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13 F.

3d 406
NOTICE: Although citation of unpublished opinions remains unfavored,
unpublished opinions may now be cited if the opinion has persuasive value on a
material issue, and a copy is attached to the citing document or, if cited in oral
argument, copies are furnished to the Court and all parties. See General Order of
November 29, 1993, suspending 10th Cir. Rule 36.3 until December 31, 1995, or
further order.

Alexander SHAPOLIA, Plaintiff-Appellant,


v.
CHURCH OF JESUS CHRIST OF LATTER-DAY SAINTS, of
Utah;
United States Department of Energy; University of
California, President; University of
California Board of Regents,
Defendants-Appellees.
No. 93-2174.

United States Court of Appeals, Tenth Circuit.


Dec. 20, 1993.

Before SEYMOUR, ANDERSON, and EBEL, Circuit Judges.

ORDER AND JUDGMENT1


1

After examining the briefs and appellate record, this panel has determined
unanimously that oral argument would not materially assist the determination
of this appeal. See Fed. R.App. P. 34(a); 10th Cir. R. 34.1.9. The cause is
therefore ordered submitted without oral argument.

Alexander Shapolia, proceeding pro se, brought suit claiming defendants


violated his rights under the First Amendment. He appeals the district court
order dismissing his claim against all named defendants for failure to state a
claim. We AFFIRM.

I.

Mr. Shapolia contends on appeal that the district court erred in dismissing his
complaint. He claims that the Church of Jesus Christ of Latter-Day Saints
(Mormons) has usurped control of the Los Alamos National Laboratory
(LANL) thereby violating the principle of separation of church and state. The
Board of Regents and the President of the University of California are named
as defendants apparently because the University operates LANL under contract
with the United States Department of Energy (DOE). The DOE is named
because Mr. Shapolia alleges it consciously ignored and attempted to coverup
the Mormon conspiracy to take over LANL.

We review de novo the district court's dismissal for failure to state a claim, and
presume the allegations stated in the pleadings are true. Swoboda v. Dubach,
992 F.2d 286, 289 (10th Cir.1993). If Mr. Shapolia can not prove facts entitling
him to relief, his claim will be dismissed. Id. Because Mr. Shapolia is
proceeding pro se, we construe his pleadings liberally and hold them to a less
stringent standard than formal pleadings drafted by an attorney. Estelle V.
Gamble, 429 U.S. 97, 106 (1976).

The majority of Mr. Shapolia's pleadings are filled with conclusory allegations
and his personal opinions about the Mormon religion. For example, he asserts
that the Mormon Church suffers from a "superiority complex," and is "more
interested in saving dollars than in saving souls." Rec., vol. I, doc. 1 at 6, 3. His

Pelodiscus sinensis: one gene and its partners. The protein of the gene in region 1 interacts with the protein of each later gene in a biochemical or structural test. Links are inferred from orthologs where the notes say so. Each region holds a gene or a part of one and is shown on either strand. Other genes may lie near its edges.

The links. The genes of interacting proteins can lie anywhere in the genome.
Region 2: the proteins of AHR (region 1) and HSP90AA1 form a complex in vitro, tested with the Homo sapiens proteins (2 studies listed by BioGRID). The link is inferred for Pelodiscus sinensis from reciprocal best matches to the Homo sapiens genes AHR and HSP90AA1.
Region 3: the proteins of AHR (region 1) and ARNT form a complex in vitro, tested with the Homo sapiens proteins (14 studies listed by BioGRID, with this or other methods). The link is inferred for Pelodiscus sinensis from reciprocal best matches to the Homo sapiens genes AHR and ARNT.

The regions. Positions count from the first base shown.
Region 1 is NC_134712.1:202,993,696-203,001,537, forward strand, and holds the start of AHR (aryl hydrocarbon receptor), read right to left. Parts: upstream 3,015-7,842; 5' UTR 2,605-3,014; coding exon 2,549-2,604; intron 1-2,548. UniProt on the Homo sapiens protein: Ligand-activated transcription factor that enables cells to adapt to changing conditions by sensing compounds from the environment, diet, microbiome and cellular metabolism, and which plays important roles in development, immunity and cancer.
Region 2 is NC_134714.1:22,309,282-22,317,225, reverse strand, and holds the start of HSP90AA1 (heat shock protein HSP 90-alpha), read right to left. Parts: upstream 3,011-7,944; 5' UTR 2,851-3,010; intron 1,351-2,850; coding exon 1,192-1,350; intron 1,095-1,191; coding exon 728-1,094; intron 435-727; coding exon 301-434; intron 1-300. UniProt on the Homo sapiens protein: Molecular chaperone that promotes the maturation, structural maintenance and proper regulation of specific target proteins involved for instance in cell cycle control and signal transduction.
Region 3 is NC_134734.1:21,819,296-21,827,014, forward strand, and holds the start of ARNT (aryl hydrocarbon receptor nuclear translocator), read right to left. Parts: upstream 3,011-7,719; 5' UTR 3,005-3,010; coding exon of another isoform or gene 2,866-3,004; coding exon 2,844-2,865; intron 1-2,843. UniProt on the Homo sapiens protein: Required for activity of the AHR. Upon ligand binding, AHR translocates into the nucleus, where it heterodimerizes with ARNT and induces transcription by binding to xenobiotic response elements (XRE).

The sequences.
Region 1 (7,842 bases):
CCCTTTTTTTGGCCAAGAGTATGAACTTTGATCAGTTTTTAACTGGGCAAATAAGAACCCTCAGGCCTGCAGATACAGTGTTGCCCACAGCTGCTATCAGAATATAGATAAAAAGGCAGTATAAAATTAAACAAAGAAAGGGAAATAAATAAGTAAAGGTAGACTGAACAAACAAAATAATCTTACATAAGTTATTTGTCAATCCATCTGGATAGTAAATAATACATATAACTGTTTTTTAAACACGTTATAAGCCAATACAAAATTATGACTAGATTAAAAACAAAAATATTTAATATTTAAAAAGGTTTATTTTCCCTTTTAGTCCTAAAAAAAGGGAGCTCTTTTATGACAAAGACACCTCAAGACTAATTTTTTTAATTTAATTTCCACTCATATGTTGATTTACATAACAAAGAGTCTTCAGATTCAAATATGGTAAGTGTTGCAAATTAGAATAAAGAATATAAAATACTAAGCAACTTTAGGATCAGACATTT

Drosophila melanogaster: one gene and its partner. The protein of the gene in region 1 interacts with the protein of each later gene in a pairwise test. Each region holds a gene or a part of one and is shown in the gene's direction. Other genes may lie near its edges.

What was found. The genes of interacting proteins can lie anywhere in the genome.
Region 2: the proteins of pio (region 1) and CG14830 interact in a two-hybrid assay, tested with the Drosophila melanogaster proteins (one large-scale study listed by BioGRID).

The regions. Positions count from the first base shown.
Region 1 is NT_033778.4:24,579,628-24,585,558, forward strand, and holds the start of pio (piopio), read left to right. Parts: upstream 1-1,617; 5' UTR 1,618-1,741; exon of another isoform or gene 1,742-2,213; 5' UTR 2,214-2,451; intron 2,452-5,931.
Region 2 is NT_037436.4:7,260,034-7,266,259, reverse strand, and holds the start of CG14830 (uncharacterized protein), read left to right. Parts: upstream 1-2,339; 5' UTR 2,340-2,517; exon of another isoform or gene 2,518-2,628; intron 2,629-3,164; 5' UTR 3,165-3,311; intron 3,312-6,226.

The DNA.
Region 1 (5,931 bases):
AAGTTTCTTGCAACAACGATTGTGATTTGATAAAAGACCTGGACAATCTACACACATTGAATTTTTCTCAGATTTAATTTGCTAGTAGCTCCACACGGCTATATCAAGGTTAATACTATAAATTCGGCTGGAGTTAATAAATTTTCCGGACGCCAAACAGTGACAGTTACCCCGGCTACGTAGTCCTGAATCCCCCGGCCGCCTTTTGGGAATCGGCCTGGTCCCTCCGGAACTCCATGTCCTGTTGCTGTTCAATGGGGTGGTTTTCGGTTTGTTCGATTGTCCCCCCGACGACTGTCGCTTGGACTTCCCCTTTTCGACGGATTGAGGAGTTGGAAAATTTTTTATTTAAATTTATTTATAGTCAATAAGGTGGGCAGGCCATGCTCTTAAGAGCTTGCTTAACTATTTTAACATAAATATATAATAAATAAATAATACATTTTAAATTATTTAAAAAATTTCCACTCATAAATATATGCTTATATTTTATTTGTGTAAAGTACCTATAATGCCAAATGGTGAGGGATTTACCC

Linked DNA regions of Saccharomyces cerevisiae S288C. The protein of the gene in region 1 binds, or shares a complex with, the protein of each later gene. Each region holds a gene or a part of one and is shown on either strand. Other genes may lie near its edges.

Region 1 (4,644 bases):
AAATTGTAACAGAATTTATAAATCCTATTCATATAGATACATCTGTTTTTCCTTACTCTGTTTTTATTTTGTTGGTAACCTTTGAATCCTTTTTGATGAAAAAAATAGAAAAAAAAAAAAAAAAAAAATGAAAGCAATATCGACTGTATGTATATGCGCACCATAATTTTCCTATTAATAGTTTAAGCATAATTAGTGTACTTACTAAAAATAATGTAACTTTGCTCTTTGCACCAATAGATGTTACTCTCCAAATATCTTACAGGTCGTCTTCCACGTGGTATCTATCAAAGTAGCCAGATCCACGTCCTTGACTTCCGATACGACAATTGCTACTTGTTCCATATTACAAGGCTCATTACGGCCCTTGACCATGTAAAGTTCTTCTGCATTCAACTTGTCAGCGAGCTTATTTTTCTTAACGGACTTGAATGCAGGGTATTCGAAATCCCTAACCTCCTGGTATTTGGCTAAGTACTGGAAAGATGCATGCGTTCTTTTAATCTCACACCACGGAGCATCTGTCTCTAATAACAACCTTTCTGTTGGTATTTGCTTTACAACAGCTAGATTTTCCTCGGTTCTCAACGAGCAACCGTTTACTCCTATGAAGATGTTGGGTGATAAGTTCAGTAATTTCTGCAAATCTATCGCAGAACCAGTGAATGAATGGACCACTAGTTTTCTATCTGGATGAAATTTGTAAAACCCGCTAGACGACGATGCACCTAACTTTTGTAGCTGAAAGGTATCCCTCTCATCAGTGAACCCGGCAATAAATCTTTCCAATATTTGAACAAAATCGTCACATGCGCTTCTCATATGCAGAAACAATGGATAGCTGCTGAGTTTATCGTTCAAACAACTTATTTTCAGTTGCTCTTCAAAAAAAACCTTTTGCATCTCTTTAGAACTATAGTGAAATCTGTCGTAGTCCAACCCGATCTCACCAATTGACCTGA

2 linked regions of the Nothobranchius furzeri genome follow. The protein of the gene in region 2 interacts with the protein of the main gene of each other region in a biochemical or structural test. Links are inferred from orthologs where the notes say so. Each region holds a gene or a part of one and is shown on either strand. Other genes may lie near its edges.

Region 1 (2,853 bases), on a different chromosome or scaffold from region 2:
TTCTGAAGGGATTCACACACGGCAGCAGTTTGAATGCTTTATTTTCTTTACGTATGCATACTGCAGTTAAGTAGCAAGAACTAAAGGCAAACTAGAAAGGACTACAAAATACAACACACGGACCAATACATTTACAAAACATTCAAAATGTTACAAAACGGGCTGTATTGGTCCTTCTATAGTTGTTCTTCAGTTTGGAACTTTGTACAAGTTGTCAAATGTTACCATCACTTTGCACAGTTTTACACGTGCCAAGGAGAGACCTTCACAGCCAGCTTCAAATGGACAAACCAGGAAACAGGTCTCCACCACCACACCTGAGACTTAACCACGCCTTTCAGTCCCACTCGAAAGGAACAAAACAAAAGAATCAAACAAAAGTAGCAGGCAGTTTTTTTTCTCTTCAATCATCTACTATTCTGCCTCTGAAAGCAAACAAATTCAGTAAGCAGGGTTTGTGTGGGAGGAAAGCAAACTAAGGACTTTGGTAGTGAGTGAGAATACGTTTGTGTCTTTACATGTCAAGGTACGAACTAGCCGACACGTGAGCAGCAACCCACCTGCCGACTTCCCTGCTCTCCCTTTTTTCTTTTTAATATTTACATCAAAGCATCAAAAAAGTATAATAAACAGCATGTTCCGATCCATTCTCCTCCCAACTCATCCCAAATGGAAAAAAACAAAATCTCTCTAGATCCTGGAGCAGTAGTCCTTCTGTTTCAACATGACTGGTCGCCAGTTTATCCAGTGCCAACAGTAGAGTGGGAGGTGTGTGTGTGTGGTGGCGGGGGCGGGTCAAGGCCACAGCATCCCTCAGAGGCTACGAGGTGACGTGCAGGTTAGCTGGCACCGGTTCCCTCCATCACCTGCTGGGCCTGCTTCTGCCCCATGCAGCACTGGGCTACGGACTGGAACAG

pleadings also assert that Mormons have begun to infiltrate the State Capitol in
Santa Fe, New Mexico, as well as the F.B.I. and the C.I.A. Id. at 5, 11. The
only substantive assertions in his pleadings are that the management of LANL
is disproportionately composed of Mormons and that non-Mormons have
suffered financial loss due to the preferential treatment given to Mormons. Aplt.
Br. at 2-3. However, Mr. Shapolia is not currently an employee at LANL.

Mr. Shapolia asks for a condemnation of the alleged illegal actions of the
Mormons, a congressional investigation, the removal of all Mormons from the
management of LANL, termination of the "Mormon Connection," and for the
Mormons to "start acting like Christians which they have always claimed to
be." Rec., vol. I, doc. 1 at 12. Mr. Shapolia admits in his pleadings that one of
the main purposes of his suit is to inform the news media, the United States
government, and the public of the alleged Mormon conspiracy. Id. at 3.

While pro se status requires a liberal construction of a litigant's pleadings,


liberal construction does not relieve a plaintiff of the obligation to allege
sufficient facts on which a recognized legal claim may be based. Hall v.
Bellmon, 935 F.2d 1106, 1110 (10th Cir.1991). The pleadings in this case are
filled with conclusory allegations and Mr. Shapolia's religious bigotry against

the Mormon Church. Mr. Shapolia has failed to allege facts stating a claim
under the First Amendment or stating any other cognizable claim.2 We
therefore AFFIRM the district court's dismissal of the suit as to all defendants.

This order and judgment has no precedential value and shall not be cited, or
used by any court within the Tenth Circuit, except for purposes of establishing
the doctrines of the law of the case, res judicata, or collateral estoppel. 10th Cir.
R. 36.3

Mr. Shapolia, a former employee of LANL, was dismissed in 1989 for failure
to meet the requirements of his employment status. His subsequent federal
lawsuit alleging religious discrimination and retaliatory discharge was
unsuccessful. See Shapolia v. Los Alamos Nat'l Lab., 992 F.2d 1033 (10th
Cir.1993). Therefore, we do not read his pleadings in this case as asserting a
claim for religious employment discrimination